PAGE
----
But by last week even those within Assembly Hall, the swaybacked redoubt of Indiana basketball, had turned. It was as if, after years of denial and silence, a critical mass of people had finally decided to convene a huge group-therapy session. A secretary in the athletic director's office, Jeanette Hartgraves, 66, came forward to describe how two years ago Knight called her a "f——bitch" and advanced menacingly toward her as she sat in her office, and how, during the 1980s, Knight hurled a ceramic flowerpot at a picture frame behind her desk, causing her to be hit with flying glass. A former athletic department secretary, Terry Cagle, told of an episode from the 1980s in which Knight stormed into the office of then sports information director Kit Klingelhoffer and, furious over a press release, threw him to the ground. Even Bob's son Tim, who handles his father's business affairs, confirmed that during a hunting trip in Argentina in 1994, Bob broke Tim's nose and dislocated his shoulder in a fit of anger.

Then, just before a Sunday meeting of the board of trustees to hash out Knight's future, a new witness came forward, one from Hoosier basketball's sanctum sanctorum, with the timeliest story yet. According to sources close to the probe, Ron Felling, who served Knight as an assistant coach for 12 years, told the trustees that he hadn't chosen to retire, as a Dec. 4 university press release claimed. In fact, Knight had fired Felling—and had done so moments before launching into yet another violent episode.

Felling told the trustees that on Dec. 1, the day after Indiana had struggled to beat Notre Dame in overtime, he fielded a call in the office from former Hoosiers assistant Dan Dakich, now the coach at Bowling Green. The two chitchatted about drills and defense, and Felling mentioned that the Indiana players were doing a good job of picking up Knight's defensive teachings. Then Dakich asked about Knight's reaction to the game. In spite of the victory, Felling told his former colleague, Knight had vented at the Hoosiers. It was the same old stuff, Felling said: Knight was taking the fun out of winning, and Felling wondered how the players would hold up under such mental strain over the length of the season.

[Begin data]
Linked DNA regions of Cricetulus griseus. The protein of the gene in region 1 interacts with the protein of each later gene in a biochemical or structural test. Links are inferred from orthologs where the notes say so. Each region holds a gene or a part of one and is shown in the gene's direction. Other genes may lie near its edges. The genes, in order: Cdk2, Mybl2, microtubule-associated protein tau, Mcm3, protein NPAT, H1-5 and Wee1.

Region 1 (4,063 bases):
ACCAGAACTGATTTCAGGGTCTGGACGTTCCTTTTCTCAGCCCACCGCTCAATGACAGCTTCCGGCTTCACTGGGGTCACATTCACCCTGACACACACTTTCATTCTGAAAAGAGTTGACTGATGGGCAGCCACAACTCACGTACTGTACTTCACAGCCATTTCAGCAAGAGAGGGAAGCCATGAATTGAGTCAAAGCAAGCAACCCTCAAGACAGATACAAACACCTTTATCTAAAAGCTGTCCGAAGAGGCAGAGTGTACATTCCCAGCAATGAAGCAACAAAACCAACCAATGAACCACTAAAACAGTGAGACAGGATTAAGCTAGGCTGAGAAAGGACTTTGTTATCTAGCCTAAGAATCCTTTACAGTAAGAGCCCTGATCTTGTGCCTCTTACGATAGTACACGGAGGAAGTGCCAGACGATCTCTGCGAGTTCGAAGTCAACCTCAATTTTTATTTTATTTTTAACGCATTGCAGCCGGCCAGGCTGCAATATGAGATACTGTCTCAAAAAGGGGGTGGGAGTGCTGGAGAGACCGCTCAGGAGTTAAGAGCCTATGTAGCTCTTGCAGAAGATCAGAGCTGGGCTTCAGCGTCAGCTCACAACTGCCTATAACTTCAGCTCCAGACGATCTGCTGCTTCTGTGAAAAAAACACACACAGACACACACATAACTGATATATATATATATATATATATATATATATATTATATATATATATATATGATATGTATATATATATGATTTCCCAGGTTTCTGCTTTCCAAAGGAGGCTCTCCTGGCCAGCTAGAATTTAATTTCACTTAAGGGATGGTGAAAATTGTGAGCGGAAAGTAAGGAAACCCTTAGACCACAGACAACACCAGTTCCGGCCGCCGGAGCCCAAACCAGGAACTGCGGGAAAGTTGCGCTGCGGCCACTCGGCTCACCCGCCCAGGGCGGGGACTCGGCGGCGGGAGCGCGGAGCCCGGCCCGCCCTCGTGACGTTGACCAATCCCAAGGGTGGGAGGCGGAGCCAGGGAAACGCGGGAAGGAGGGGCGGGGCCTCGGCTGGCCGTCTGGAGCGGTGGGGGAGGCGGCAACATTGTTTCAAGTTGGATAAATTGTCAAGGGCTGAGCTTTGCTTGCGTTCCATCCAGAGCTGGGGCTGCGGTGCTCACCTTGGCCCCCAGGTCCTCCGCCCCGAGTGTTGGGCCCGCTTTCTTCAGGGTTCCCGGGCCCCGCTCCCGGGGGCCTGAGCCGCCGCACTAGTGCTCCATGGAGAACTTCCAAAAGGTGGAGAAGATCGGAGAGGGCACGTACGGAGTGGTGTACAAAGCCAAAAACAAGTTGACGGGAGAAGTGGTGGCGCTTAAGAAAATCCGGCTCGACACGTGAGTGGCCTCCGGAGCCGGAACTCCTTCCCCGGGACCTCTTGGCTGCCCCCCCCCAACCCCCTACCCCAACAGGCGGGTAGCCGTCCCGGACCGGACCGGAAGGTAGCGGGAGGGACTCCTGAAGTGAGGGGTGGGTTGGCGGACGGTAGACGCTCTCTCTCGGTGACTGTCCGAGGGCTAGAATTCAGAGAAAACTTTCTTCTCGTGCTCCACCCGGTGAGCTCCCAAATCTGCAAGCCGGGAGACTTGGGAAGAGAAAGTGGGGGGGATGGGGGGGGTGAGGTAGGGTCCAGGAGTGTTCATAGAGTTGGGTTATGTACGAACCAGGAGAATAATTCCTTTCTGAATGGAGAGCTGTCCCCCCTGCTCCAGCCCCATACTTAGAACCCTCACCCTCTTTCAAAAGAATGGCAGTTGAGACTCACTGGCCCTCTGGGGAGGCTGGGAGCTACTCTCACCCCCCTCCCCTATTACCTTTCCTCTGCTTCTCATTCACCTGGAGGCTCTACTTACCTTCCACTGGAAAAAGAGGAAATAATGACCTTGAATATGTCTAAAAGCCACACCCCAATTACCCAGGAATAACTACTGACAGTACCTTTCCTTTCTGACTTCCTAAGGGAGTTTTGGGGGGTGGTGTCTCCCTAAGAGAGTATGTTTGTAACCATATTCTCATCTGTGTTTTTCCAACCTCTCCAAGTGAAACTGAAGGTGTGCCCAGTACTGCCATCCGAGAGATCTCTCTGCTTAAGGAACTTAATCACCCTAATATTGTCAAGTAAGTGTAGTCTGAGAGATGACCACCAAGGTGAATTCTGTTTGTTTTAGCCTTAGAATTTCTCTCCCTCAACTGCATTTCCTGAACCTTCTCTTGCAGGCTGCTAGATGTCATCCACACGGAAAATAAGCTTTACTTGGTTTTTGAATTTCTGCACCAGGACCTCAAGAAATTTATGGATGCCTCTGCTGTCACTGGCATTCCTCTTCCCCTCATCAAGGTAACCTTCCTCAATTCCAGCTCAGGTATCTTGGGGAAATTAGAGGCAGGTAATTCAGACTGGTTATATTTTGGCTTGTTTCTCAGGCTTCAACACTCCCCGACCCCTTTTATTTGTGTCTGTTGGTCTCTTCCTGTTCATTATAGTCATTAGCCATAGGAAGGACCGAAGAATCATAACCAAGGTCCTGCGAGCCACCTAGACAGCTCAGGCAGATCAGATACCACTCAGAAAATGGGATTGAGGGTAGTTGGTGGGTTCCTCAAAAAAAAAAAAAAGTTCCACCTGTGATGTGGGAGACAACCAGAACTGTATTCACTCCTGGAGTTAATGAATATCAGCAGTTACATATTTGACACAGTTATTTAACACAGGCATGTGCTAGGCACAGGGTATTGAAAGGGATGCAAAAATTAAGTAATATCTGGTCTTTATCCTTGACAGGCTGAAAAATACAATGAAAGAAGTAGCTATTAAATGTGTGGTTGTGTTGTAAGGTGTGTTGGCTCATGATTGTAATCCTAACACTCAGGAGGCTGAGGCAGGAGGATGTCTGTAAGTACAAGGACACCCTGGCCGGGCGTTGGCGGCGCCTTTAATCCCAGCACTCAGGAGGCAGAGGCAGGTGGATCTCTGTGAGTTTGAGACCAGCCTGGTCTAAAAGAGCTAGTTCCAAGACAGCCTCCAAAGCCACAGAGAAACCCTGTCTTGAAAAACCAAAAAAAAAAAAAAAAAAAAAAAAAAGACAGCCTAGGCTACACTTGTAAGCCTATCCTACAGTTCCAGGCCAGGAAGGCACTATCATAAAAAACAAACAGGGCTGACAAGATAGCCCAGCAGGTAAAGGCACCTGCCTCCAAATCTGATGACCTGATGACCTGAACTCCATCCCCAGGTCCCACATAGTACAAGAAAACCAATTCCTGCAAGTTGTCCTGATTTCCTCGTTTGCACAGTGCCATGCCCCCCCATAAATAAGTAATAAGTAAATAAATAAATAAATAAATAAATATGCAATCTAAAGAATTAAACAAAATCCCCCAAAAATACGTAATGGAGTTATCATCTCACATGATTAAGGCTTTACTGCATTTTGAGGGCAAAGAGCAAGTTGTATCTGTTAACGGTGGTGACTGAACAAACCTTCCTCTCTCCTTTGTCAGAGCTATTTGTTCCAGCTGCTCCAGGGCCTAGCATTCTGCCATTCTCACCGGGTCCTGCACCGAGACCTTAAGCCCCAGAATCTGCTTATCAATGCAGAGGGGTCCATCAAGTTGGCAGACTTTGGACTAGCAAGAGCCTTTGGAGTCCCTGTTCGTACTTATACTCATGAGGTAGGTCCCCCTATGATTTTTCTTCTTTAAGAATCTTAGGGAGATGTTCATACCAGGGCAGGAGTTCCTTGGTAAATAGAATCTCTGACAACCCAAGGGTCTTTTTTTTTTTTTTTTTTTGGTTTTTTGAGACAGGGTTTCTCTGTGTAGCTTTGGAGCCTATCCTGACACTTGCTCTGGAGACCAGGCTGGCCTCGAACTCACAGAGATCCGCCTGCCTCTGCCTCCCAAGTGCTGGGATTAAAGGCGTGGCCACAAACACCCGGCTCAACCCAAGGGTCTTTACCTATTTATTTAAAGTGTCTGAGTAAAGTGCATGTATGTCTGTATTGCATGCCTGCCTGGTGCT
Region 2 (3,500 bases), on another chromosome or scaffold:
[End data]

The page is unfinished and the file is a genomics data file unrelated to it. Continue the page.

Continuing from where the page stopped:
Felling's concerns were hardly original—basketball aficionados have long believed that Knight's style accounts for the late-season fades that have kept Indiana from advancing beyond the second round of the NCAA tournament for six years in a row. But Knight had been listening in on an extension and at this point cut in. He berated Dakich, then accused Felling of disloyalty and fired him on the spot. Moments later, brought to Knight's office, Felling apologized for not having shared his opinions directly with the boss, but he said he stood by their substance. At that, Knight lunged at Felling, striking him in the chest with two closed fists and driving him into a bookshelf full of videotapes.

Knight refused comment to SI on this or any other matter after he returned to Bloomington last Saturday, following a bonefishing trip with his son Pat and several friends in the Bahamas. But in advance of his two-hour personal appeal to the president, Knight had already gone straight to his public. A statement faxed from the Bahamas revealed a sort of 12-Step Knight who fit perfectly into the web of dysfunction in which the entire university seemed to be ensnared. In a passage that read like something lifted from a self-help book, Knight credited the success of his teams to the "three-braided rope" of his intensity, his demanding nature and his temper. He spoke of "my temper problem," mentioning that "I'm not very good at just forgetting about something and moving on, and I'm truly sorry about that."

But with contrition he showed flashes of his intractable, insuperable self "I've always been too confrontational, especially when know I'm right") and evidence of denial, such as his assertion that his temper "was lot a factor in the investigated incident." By this he presumably meant that he had acted with premeditated control when he went at Reed's windpipe, an alarming admission if true.